MERRIAM, Kan. -- At Lee's headquarters here in a placid suburb of Kansas City, the work day gets started early. Or, as Lee Brand general manager Gary Dawson said, "There's nothing like getting to work at 7:15 a.m. and seeing the parking lot already...
MERRIAM, Kan. -- At Lee's headquarters here in a placid suburb of Kansas City, the work day gets started early. Or, as Lee Brand general manager Gary Dawson said, "There's nothing like getting to work at 7:15 a.m. and seeing the parking lot already half full."
But Lee has a lot of work to do. The billion-dollar apparel division of VF Corp. is in the second phase of a repositioning that started last year when it pulled distribution from the mass market retailers.
That move came after parent company VF decided it wanted to get into the moderate jeans market with a strong core brand -- an area that none of its denim holdings addressed. Lee, with its recognizable and marketable name, was the best candidate, particularly because VF was already well established in the mass market with the Wranglers brand.
After the decision was made to pull Lee, the company had to approach its mass accounts and explain the repositioning without alienating the stores -- which, executives hinted, was a rather touchy process. Lee developed a new brand, Riders, as a replacement to offer the mass market.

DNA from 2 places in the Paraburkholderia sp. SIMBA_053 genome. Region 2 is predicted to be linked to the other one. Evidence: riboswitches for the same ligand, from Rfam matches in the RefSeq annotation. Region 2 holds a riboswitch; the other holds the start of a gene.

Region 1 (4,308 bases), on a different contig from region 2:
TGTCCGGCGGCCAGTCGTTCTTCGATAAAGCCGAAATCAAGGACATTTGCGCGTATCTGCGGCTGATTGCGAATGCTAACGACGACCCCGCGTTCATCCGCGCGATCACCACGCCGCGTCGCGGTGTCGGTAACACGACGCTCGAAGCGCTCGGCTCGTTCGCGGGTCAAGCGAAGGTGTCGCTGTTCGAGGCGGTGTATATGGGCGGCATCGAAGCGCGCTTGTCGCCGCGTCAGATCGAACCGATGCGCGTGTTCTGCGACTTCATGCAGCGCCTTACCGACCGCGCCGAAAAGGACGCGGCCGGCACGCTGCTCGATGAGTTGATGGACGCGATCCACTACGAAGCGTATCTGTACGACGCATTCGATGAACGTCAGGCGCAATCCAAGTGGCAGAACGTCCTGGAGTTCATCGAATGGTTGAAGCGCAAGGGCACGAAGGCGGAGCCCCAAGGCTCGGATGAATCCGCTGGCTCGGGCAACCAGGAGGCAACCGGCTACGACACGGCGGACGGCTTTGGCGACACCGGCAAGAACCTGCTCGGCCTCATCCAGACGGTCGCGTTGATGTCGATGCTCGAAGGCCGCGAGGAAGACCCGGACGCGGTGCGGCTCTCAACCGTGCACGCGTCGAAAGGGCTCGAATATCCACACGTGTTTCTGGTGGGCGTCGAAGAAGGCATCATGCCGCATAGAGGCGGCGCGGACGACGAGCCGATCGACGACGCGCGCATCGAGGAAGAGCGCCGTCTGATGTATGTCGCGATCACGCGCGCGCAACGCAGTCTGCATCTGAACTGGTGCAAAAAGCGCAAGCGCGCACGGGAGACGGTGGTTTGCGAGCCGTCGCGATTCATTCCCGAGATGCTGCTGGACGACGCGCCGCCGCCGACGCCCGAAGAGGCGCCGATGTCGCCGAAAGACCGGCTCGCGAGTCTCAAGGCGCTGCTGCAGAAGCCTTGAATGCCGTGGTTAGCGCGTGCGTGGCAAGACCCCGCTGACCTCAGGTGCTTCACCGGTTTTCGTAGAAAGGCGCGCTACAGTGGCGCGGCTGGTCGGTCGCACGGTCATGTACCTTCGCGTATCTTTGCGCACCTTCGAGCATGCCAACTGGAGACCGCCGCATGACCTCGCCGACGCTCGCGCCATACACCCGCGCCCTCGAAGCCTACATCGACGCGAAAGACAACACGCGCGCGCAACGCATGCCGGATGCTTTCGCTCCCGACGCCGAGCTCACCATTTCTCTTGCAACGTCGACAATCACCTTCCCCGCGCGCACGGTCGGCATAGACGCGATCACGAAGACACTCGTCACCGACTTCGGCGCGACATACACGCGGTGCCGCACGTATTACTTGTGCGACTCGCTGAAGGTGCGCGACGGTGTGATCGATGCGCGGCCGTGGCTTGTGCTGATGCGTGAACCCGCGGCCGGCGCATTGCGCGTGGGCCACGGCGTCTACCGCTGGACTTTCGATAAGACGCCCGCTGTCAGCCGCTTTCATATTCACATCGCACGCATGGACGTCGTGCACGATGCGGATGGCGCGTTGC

On April 1, 1993, Lee stopped shipping to the mass market -- and, according to the firm, exited $300 million worth of business. The next step was to aggressively court the moderate and upper moderate tier of retailers, informing them of Lee's new direction, and convincing them that the brand -- which offers both basics and some fashion -- would be a profitable addition to their denim offerings.
In doing this, Lee is abandoning a fairly secure position and entering into territory that's been held by big-name brands such as The Gap and Levi Strauss, the company that Lee executives only half-jokingly refer to as "the other L brand."
But these are very considered moves. Behind the repositioning is a long-term strategy that includes changing Lee's internal structure, increasing the number of doors it sells to and its presence on the selling floor, and upgrading the consumer perception of Lee through advertising. There's also a new women's line -- Lee Legends -- that was introduced this month for the better department store tier. Priced at $17 to $19 wholesale, and using premium goods and more forward styling, "it could easily compete with Guess and Pepe," said Timothy A. Lambeth, Lee Apparel's president. Lee Legends will be shipped to 25 handpicked accounts this fall, leading off with the County Seat chain of denim stores.
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